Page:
We use superlatives in America, too. (See Gina’s post next door.) During political debates and when we’re yelling at men wearing tights who are throwing balls at one another at sporting events. Also, on our profiles. And whenever we talk about god.

The tenor of our extraneous sentiments in America, however, depends on which coast you live on. West Coasters look at the world through rose-colored glasses. Things are usually healthy and good (everything is really health and good), especially if they’re made out of chia or kale. On the East Coast, however, our experiences get filtered through glasses made of smokey-colored quartz. Things are never good enough (everything is really ordinary and mundane). Or, at least, we’ll never admit to it if they are. Satisfaction here is uncool. We see life from a glass-is-half-empty perspective, but with more snark. And really good shoes.

You know what has brought “a little flair, a little drama and added intrigue and fun to the mundane moments that life throws at us” at our house here in the Hudson Valley, though? Our dog, Luca. He’s ridiculously sweet and cute and super awesome and, though I realize I’m outing myself as a dog person by professing out loud my unfettered love for him, I can’t help it. In the way that only furry beings can, our once little–now GIANT–puppy dog has burrowed deep into my heart.

My Luca. His lower lip pouts out when he’s tired.

Luca reacts with superlatives and unmitigated joy and excitment to everything. Going for a walk. Peeing. A piece of steak. Every possibility that comes across his desk he deems deserving of a body-wiggling tail-wag and a snort of satisfaction. When things are REALLY good (Leeloo or Walker come to visit, he sniffs his friend Tara on the street, the UPS man walks past him with his pocket full of peanuts and throws a few his way) well, then, all bets are off. It’s like Christmas and Mardi Gras and the fourth of July all rolled into one. There’s no containing this being’s joie de vivre. He gets so excited and emits so much joy that my shriveled little heart starts to soften a little bit. Born-and-bred New Yorker that I am, I’m not proud of this wussy-ness, but I’ve also submitted to it. Luca is just that convincing. He’s just that great.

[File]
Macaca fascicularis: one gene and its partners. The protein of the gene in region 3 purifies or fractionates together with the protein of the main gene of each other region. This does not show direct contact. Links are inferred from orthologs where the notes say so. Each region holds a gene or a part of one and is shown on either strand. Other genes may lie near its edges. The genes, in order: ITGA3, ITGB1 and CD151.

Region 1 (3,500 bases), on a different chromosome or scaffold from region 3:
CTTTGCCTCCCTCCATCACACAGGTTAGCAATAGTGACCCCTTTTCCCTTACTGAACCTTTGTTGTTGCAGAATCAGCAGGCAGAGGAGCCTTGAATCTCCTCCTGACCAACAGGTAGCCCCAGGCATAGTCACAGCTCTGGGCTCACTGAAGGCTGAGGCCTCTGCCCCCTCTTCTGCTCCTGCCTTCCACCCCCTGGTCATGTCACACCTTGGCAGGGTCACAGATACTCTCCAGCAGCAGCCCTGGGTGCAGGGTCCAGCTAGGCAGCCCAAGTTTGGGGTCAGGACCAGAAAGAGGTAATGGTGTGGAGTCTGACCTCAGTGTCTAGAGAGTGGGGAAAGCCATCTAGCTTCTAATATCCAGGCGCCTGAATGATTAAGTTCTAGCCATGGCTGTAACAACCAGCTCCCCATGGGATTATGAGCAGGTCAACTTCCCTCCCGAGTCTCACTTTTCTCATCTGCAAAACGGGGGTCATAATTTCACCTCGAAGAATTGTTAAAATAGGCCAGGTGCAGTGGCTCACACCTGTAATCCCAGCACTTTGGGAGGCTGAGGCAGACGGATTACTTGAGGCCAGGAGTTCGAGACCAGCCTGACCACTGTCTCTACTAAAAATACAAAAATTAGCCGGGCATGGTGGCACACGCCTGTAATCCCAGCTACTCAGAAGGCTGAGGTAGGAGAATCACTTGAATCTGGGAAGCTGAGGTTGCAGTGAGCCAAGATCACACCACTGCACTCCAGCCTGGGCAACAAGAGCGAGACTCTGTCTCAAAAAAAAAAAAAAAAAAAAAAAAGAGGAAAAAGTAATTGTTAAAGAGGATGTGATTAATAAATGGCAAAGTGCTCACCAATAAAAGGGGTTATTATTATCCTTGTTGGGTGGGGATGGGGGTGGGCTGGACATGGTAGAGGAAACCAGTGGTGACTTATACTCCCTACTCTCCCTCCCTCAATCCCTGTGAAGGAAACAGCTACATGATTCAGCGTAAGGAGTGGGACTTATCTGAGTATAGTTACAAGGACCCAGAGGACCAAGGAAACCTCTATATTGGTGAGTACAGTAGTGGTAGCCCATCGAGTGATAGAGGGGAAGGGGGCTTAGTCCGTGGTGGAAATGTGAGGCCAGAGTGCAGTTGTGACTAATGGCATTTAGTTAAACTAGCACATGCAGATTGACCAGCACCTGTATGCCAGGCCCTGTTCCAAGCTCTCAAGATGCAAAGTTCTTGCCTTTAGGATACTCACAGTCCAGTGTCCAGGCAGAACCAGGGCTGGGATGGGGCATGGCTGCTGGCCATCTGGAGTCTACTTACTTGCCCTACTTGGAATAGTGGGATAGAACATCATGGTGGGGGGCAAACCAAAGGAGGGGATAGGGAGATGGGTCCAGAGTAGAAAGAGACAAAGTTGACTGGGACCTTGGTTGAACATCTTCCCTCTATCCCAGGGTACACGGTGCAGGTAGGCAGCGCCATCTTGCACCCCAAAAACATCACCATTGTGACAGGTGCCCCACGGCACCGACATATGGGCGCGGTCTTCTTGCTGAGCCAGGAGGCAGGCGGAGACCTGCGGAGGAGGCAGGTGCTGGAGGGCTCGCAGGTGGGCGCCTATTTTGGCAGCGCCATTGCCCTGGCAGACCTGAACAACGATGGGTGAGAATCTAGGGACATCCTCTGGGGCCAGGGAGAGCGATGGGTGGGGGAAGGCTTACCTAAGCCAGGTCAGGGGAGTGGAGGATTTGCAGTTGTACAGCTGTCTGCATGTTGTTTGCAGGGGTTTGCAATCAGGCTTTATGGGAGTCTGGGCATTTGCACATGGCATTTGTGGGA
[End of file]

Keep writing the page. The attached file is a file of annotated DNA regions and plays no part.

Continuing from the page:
Luca is happiest when he’s with Noah or with friends (and when he’s sleeping) so I’ve put together a little happy-dog-photo collection for you. I know the internet likes kittens and puppies so here’s my contribution to that trove:

Noah & Luca.
Hoping for a treat.


On the beach. Cape Cod.



Canine Therapy

A year and a half ago Ray and I decided to get a dog. Actually we didn’t decide, we had entered into discussions about the possibility, and then made the rookie mistake of visiting a pet store that was holding an adoption event. The place was full of puppies (duh) and, despite the filth of the animals, we fell in love hard.

I mean, seriously?


This is Luca. Our mixed-breed rescue pup who hails from the back of a pick up truck somewhere near a Tennessee bayou. We think he’s a Catahoula Bulldog mix–a mutt bred for hunting wild boar and black bear–but we don’t really know and we don’t really care. (Apparently you can order a DNA test for roughly the cost of a year’s worth of car insurance, but we’d rather wonder at his lineage and make stuff up.) What we do know is that he was delivered, via cardboard box, to a high-kill shelter and ended up in a van headed north because the lady who had come to save a litter of smaller dogs, just couldn’t leave him behind.